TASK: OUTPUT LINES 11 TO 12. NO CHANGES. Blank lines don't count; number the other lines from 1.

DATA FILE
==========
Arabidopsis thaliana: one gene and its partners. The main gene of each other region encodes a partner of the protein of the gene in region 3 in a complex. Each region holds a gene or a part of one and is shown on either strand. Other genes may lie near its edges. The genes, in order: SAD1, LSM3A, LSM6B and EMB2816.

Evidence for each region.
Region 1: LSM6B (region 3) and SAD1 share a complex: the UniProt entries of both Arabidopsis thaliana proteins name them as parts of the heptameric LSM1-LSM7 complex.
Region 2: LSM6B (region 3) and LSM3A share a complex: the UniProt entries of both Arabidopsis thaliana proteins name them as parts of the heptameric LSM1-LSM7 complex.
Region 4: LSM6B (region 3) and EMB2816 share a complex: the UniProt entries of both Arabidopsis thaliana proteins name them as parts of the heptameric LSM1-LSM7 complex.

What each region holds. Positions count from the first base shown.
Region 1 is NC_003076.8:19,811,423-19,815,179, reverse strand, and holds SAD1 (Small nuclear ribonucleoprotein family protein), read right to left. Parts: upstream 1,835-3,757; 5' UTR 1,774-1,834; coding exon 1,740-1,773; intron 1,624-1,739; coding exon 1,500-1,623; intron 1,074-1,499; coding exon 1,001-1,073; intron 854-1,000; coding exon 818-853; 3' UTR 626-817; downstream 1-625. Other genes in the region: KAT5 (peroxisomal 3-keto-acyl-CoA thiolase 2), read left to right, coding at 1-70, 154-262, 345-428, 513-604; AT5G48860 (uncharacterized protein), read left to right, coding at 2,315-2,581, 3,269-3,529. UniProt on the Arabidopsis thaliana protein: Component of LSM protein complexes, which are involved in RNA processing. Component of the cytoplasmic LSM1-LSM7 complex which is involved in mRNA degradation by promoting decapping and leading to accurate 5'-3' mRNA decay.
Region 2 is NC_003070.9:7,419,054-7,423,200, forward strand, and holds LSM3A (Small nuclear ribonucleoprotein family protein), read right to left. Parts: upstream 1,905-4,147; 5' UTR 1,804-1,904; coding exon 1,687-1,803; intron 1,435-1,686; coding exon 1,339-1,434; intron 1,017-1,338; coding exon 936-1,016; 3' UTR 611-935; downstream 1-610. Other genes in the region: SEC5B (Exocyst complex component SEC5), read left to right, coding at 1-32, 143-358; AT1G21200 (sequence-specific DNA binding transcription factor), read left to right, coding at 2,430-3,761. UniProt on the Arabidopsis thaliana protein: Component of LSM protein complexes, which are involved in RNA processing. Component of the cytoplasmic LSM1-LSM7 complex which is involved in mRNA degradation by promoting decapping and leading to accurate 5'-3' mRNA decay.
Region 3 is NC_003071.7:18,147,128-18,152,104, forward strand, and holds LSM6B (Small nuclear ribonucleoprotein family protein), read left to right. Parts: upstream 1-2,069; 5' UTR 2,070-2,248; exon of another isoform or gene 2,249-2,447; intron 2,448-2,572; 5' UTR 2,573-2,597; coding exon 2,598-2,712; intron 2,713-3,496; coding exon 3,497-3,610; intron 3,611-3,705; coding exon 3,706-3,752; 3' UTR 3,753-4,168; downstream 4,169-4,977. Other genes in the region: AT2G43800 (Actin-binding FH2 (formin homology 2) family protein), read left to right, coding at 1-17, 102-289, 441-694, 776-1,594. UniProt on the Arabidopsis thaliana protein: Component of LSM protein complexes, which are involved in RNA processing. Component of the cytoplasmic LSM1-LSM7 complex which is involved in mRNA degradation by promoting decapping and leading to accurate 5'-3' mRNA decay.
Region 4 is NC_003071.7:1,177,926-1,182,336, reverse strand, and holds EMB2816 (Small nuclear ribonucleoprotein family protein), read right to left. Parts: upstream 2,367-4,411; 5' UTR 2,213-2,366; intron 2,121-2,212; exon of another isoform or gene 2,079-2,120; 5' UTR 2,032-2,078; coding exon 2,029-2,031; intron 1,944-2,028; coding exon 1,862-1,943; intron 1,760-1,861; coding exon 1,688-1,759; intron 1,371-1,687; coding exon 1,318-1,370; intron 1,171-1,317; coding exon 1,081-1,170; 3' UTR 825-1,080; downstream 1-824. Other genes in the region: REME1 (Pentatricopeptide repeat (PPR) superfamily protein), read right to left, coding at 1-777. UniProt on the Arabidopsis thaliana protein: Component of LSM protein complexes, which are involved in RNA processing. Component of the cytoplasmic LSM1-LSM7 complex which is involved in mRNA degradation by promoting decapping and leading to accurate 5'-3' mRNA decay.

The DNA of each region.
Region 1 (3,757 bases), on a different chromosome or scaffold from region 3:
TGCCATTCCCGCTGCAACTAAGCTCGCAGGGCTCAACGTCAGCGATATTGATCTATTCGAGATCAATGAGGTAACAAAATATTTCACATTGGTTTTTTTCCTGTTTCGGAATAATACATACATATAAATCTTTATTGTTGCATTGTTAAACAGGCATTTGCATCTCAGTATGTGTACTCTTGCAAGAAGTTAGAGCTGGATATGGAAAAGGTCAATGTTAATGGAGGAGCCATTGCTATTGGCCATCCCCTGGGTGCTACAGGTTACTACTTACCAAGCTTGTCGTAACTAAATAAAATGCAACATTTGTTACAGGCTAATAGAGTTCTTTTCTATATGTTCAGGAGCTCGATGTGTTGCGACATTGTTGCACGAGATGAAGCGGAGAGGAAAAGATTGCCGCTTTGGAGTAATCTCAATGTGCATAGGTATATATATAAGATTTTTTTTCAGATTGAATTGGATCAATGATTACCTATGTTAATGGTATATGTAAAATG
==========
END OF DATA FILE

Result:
The DNA of each region.
Region 1 (3,757 bases), on a different chromosome or scaffold from region 3: